The actresses are fine in “The First Lady,” a new Showtime series that moves among the lives and times of Eleanor Roosevelt (Gillian Anderson), Betty Ford (Michelle Pfeiffer), and Michelle Obama (Viola Davis). None of them is perfectly cast, in visual terms, but they nonetheless manage to more or less evoke the famous women they are playing, especially Pfeiffer.
But the script of the series, which premieres on Sunday at 9 p.m., well that’s a different story. There are a number of big problems afoot, beginning with the very concept. Leaping among three time periods, each with its own series of flashbacks, and leaping among three very different women — it’s just too much of a dizzying whirlwind. It’s a stone that never stops skipping. The experiences of each of these women could fill an entire series, and yet here they are squashed together, with regular notations of time and place attempting to keep us grounded.
Each one of the women is basically reduced to her Wikipedia page, as we leap from one expected moment to another. It’s the worst kind of biopic behavior, times three. Betty swigging alcohol alone, Michelle vowing to improve health care when she sees her father treated unfairly, Eleanor and her romantic connection with a woman — all the things you’d expect, delivered without much imagination.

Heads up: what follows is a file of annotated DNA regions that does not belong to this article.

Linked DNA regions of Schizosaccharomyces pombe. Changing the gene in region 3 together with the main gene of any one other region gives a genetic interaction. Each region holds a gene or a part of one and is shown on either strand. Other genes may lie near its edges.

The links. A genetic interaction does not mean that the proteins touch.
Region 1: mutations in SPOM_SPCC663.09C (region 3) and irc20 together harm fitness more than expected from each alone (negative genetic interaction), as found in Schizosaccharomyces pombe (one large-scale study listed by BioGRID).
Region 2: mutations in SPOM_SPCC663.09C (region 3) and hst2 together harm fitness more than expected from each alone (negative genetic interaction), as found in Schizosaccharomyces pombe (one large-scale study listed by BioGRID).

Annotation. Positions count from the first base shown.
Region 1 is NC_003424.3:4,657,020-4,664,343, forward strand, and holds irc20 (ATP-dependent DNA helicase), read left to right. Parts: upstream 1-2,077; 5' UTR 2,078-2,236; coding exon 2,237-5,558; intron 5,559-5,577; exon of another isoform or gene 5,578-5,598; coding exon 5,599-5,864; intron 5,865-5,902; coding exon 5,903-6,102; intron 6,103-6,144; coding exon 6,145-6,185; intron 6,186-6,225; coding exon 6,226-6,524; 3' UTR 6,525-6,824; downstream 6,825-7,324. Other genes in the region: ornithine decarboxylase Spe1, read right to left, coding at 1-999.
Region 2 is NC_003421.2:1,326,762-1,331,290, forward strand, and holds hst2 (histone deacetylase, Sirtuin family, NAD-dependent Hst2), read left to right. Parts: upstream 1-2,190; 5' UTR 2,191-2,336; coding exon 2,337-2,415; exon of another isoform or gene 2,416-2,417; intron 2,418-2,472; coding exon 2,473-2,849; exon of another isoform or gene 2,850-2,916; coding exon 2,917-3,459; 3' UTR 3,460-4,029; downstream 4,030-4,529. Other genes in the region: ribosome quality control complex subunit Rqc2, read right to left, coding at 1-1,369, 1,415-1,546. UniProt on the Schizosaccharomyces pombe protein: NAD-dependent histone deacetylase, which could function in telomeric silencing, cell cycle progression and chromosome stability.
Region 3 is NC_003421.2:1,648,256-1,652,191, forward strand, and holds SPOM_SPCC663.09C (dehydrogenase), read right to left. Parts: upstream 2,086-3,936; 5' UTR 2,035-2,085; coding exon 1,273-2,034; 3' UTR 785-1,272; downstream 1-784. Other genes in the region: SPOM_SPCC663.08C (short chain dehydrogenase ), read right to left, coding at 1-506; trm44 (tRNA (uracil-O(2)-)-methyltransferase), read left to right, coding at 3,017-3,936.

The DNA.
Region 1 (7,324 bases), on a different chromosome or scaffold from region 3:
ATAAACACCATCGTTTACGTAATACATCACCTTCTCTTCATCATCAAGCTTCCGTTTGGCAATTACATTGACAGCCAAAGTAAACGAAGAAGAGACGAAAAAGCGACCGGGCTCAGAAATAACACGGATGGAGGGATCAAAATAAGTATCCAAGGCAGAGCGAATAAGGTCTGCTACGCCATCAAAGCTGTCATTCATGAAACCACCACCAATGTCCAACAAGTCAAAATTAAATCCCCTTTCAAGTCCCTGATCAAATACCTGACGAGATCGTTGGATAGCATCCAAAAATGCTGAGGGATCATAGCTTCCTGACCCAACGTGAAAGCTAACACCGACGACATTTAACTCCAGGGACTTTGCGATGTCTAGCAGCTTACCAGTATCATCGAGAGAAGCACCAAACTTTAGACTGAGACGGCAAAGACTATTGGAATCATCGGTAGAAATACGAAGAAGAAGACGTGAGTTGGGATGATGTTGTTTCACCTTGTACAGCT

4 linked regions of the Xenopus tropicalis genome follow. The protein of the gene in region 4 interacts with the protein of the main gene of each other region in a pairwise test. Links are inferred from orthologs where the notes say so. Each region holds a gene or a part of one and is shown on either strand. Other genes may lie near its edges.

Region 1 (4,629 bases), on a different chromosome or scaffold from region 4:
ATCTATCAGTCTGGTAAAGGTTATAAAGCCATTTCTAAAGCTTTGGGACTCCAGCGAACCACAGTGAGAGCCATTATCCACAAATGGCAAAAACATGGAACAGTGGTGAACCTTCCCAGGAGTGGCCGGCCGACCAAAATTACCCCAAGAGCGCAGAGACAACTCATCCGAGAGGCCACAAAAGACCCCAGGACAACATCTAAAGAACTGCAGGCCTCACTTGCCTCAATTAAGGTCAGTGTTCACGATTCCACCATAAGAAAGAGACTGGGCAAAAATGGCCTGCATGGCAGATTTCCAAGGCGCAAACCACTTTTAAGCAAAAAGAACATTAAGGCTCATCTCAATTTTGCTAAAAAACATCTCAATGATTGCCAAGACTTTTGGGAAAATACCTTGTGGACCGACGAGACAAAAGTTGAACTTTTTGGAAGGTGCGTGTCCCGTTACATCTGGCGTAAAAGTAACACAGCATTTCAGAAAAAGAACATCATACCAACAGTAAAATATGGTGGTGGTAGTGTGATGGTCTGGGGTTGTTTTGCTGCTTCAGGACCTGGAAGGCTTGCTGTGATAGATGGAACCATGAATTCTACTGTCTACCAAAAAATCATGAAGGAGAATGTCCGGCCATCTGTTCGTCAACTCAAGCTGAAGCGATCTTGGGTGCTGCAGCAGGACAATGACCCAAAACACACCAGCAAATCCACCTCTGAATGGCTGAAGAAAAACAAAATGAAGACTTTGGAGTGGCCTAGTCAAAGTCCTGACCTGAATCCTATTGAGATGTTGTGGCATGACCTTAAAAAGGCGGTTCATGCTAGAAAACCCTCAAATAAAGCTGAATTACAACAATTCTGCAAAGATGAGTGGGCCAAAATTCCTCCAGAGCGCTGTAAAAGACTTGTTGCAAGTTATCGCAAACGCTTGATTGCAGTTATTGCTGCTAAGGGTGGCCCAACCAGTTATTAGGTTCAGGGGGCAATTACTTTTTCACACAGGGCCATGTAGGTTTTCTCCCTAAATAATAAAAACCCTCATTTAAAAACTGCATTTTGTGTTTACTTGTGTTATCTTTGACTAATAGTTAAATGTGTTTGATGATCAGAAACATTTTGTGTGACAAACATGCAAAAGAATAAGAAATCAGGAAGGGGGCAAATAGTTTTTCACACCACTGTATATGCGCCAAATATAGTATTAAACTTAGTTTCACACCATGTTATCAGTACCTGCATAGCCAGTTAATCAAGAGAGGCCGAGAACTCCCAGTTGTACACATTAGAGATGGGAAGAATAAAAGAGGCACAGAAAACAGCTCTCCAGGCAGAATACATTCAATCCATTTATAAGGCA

The show feels like a dutiful retelling rather than a gateway to new understanding. “The First Lady” aims to be like “The Crown,” with its blend of powerful personalities and history, but it lacks any of the intimacy and insight of the British series.
Also unlike “The Crown,” “The First Lady” is heavy with reverence for its characters that, however deserved or not, deadens the drama. The message that these women overcame barriers is hammered home, so that their heroism is never in doubt, never challenged along the way. That’s no fun. With its cast of award-winning actresses, “The First Lady” may fight its way onto nominations lists, but, ultimately, it’s a bit of a drag.